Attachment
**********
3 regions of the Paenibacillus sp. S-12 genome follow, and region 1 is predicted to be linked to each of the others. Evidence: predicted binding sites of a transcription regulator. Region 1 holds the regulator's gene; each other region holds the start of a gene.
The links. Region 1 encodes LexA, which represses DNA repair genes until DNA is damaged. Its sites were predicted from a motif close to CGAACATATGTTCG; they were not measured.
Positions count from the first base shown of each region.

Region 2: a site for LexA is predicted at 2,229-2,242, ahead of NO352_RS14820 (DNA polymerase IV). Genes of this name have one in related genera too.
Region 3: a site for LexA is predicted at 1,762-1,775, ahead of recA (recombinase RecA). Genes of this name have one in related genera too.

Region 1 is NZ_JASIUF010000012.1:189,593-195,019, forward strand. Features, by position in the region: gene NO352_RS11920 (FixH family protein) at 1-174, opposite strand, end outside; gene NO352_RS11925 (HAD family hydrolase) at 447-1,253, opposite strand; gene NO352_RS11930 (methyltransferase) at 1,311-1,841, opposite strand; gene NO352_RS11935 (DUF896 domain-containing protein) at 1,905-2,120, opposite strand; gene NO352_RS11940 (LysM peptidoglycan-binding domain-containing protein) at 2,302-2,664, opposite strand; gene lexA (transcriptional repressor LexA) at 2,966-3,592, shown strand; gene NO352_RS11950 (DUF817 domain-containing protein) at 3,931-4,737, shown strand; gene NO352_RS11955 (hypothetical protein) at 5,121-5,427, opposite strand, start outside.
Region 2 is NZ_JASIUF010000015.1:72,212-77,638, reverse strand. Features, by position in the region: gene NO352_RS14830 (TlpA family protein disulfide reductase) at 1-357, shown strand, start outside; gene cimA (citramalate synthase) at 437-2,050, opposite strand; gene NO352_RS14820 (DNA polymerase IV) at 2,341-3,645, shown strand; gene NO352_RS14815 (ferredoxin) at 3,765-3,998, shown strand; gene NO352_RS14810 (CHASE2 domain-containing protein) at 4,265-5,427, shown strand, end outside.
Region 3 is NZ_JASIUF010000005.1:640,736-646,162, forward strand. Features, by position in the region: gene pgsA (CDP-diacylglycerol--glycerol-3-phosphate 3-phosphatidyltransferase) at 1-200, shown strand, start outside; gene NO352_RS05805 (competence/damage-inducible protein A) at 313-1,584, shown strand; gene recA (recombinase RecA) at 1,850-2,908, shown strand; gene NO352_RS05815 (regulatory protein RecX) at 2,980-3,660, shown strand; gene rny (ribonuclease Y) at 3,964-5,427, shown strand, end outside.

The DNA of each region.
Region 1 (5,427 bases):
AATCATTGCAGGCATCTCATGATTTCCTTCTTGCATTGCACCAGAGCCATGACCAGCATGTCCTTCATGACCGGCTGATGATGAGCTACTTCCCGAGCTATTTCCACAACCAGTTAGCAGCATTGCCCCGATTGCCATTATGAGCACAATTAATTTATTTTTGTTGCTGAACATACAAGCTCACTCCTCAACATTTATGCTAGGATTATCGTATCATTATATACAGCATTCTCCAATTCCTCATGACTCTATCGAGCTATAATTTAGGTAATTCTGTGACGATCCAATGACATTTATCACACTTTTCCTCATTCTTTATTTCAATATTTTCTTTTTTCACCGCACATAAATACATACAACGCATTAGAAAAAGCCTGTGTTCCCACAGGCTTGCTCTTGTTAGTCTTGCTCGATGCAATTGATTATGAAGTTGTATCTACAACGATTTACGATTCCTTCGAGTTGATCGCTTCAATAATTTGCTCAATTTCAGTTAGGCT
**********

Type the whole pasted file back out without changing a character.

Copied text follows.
3 regions of the Paenibacillus sp. S-12 genome follow, and region 1 is predicted to be linked to each of the others. Evidence: predicted binding sites of a transcription regulator. Region 1 holds the regulator's gene; each other region holds the start of a gene.
The links. Region 1 encodes LexA, which represses DNA repair genes until DNA is damaged. Its sites were predicted from a motif close to CGAACATATGTTCG; they were not measured.
Positions count from the first base shown of each region.

Region 2: a site for LexA is predicted at 2,229-2,242, ahead of NO352_RS14820 (DNA polymerase IV). Genes of this name have one in related genera too.
Region 3: a site for LexA is predicted at 1,762-1,775, ahead of recA (recombinase RecA). Genes of this name have one in related genera too.

Region 1 is NZ_JASIUF010000012.1:189,593-195,019, forward strand. Features, by position in the region: gene NO352_RS11920 (FixH family protein) at 1-174, opposite strand, end outside; gene NO352_RS11925 (HAD family hydrolase) at 447-1,253, opposite strand; gene NO352_RS11930 (methyltransferase) at 1,311-1,841, opposite strand; gene NO352_RS11935 (DUF896 domain-containing protein) at 1,905-2,120, opposite strand; gene NO352_RS11940 (LysM peptidoglycan-binding domain-containing protein) at 2,302-2,664, opposite strand; gene lexA (transcriptional repressor LexA) at 2,966-3,592, shown strand; gene NO352_RS11950 (DUF817 domain-containing protein) at 3,931-4,737, shown strand; gene NO352_RS11955 (hypothetical protein) at 5,121-5,427, opposite strand, start outside.
Region 2 is NZ_JASIUF010000015.1:72,212-77,638, reverse strand. Features, by position in the region: gene NO352_RS14830 (TlpA family protein disulfide reductase) at 1-357, shown strand, start outside; gene cimA (citramalate synthase) at 437-2,050, opposite strand; gene NO352_RS14820 (DNA polymerase IV) at 2,341-3,645, shown strand; gene NO352_RS14815 (ferredoxin) at 3,765-3,998, shown strand; gene NO352_RS14810 (CHASE2 domain-containing protein) at 4,265-5,427, shown strand, end outside.
Region 3 is NZ_JASIUF010000005.1:640,736-646,162, forward strand. Features, by position in the region: gene pgsA (CDP-diacylglycerol--glycerol-3-phosphate 3-phosphatidyltransferase) at 1-200, shown strand, start outside; gene NO352_RS05805 (competence/damage-inducible protein A) at 313-1,584, shown strand; gene recA (recombinase RecA) at 1,850-2,908, shown strand; gene NO352_RS05815 (regulatory protein RecX) at 2,980-3,660, shown strand; gene rny (ribonuclease Y) at 3,964-5,427, shown strand, end outside.

The DNA of each region.
Region 1 (5,427 bases):
AATCATTGCAGGCATCTCATGATTTCCTTCTTGCATTGCACCAGAGCCATGACCAGCATGTCCTTCATGACCGGCTGATGATGAGCTACTTCCCGAGCTATTTCCACAACCAGTTAGCAGCATTGCCCCGATTGCCATTATGAGCACAATTAATTTATTTTTGTTGCTGAACATACAAGCTCACTCCTCAACATTTATGCTAGGATTATCGTATCATTATATACAGCATTCTCCAATTCCTCATGACTCTATCGAGCTATAATTTAGGTAATTCTGTGACGATCCAATGACATTTATCACACTTTTCCTCATTCTTTATTTCAATATTTTCTTTTTTCACCGCACATAAATACATACAACGCATTAGAAAAAGCCTGTGTTCCCACAGGCTTGCTCTTGTTAGTCTTGCTCGATGCAATTGATTATGAAGTTGTATCTACAACGATTTACGATTCCTTCGAGTTGATCGCTTCAATAATTTGCTCAATTTCAGTTAGGCT